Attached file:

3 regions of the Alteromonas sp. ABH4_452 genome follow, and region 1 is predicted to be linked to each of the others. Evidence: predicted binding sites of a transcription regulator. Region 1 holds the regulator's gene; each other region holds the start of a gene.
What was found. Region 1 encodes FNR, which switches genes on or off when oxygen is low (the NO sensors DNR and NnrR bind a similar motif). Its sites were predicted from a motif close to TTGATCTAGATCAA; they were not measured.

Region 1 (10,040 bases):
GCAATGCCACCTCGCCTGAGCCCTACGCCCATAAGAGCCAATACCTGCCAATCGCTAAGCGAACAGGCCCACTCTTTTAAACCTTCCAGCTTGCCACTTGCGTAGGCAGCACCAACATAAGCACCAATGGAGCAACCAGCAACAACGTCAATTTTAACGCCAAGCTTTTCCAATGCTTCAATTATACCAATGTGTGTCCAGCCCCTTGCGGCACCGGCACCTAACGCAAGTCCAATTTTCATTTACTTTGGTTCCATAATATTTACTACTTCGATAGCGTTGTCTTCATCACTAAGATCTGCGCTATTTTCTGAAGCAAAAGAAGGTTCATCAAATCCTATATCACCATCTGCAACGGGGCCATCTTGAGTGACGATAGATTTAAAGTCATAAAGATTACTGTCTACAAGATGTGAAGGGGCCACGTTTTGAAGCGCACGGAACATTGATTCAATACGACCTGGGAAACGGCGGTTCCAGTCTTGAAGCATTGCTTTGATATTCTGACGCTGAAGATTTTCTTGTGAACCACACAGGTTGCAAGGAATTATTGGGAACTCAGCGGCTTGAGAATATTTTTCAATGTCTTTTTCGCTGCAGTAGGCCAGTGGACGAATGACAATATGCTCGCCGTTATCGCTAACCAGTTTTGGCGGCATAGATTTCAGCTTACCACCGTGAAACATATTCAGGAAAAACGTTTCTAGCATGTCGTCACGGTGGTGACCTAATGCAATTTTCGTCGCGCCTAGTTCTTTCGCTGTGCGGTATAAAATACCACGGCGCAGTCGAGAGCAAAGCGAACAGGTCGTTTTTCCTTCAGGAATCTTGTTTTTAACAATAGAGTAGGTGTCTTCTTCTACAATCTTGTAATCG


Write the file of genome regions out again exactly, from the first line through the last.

3 regions of the Alteromonas sp. ABH4_452 genome follow, and region 1 is predicted to be linked to each of the others. Evidence: predicted binding sites of a transcription regulator. Region 1 holds the regulator's gene; each other region holds the start of a gene.
What was found. Region 1 encodes FNR, which switches genes on or off when oxygen is low (the NO sensors DNR and NnrR bind a similar motif). Its sites were predicted from a motif close to TTGATCTAGATCAA; they were not measured.

Region 1 (10,040 bases):
GCAATGCCACCTCGCCTGAGCCCTACGCCCATAAGAGCCAATACCTGCCAATCGCTAAGCGAACAGGCCCACTCTTTTAAACCTTCCAGCTTGCCACTTGCGTAGGCAGCACCAACATAAGCACCAATGGAGCAACCAGCAACAACGTCAATTTTAACGCCAAGCTTTTCCAATGCTTCAATTATACCAATGTGTGTCCAGCCCCTTGCGGCACCGGCACCTAACGCAAGTCCAATTTTCATTTACTTTGGTTCCATAATATTTACTACTTCGATAGCGTTGTCTTCATCACTAAGATCTGCGCTATTTTCTGAAGCAAAAGAAGGTTCATCAAATCCTATATCACCATCTGCAACGGGGCCATCTTGAGTGACGATAGATTTAAAGTCATAAAGATTACTGTCTACAAGATGTGAAGGGGCCACGTTTTGAAGCGCACGGAACATTGATTCAATACGACCTGGGAAACGGCGGTTCCAGTCTTGAAGCATTGCTTTGATATTCTGACGCTGAAGATTTTCTTGTGAACCACACAGGTTGCAAGGAATTATTGGGAACTCAGCGGCTTGAGAATATTTTTCAATGTCTTTTTCGCTGCAGTAGGCCAGTGGACGAATGACAATATGCTCGCCGTTATCGCTAACCAGTTTTGGCGGCATAGATTTCAGCTTACCACCGTGAAACATATTCAGGAAAAACGTTTCTAGCATGTCGTCACGGTGGTGACCTAATGCAATTTTCGTCGCGCCTAGTTCTTTCGCTGTGCGGTATAAAATACCACGGCGCAGTCGAGAGCAAAGCGAACAGGTCGTTTTTCCTTCAGGAATCTTGTTTTTAACAATAGAGTAGGTGTCTTCTTCTACAATCTTGTAATCG